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Insect Biochem Mol Biol. 1995 Sep;25(8):881-97.

Insect nuclear receptors: a developmental and comparative perspective.

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Department of Biology, University of North Carolina-Greensboro 27412-5001, USA.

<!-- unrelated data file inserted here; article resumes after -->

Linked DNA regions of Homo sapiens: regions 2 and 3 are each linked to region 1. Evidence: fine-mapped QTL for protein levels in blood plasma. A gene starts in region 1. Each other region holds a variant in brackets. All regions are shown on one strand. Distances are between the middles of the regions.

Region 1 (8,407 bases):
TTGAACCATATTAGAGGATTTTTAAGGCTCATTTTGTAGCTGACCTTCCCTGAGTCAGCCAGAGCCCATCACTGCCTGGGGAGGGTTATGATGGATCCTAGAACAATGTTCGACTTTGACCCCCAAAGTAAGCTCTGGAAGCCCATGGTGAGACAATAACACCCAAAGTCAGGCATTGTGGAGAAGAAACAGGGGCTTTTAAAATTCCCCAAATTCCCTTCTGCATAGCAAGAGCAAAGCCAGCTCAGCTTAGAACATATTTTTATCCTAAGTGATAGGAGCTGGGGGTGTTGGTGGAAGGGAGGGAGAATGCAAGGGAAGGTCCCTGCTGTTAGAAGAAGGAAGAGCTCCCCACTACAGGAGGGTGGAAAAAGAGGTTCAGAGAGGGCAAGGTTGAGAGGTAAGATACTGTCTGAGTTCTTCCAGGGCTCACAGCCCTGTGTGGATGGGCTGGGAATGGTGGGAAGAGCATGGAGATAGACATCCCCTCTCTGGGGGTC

The appearance of puffs on the polytene chromosomes of insect salivary glands incubated with 20-hydroxyecdysone provided the first demonstration that steroids act directly at the gene transcriptional level to bring about subsequent cellular changes (Becker, 1959; Clever and Karlson, 1960). Despite that auspicious beginning, learning about the molecular mechanisms that underlie the hormonal regulation of insect development was impeded for many years by the difficulty associated with isolating and identifying rare regulatory factors from limited tissue sources. The advent of recombinant DNA methodology and powerful techniques such as the polymerase chain reaction (PCR) along with the recognition that many important endocrine factors are structurally conserved across a wide range of species has, however, all but eliminated the technical obstacles once facing the insect endocrinologist trying to isolate and study these regulatory molecules. This review will discuss recent progress and recall some earlier experiments concerning the molecular basis of hormonal action in insects focusing primarily on the members of the nuclear hormone receptor superfamily in Drosophila melanogaster. Two members of this family comprise the functional ecdysteroid receptor and at least a dozen other "orphans" have been identified in Drosophila for which no cognate ligand has yet been found. Many of these orphans are regulated by ecdysteroids. A discussion of juvenile hormone binding proteins that are not family members has been included because of their potential impact on nuclear receptor function. As receptor homologues have been identified in other insects, several general ideas concerning insect hormonal regulation have begun to emerge and these will be examined from a comparative point of view.

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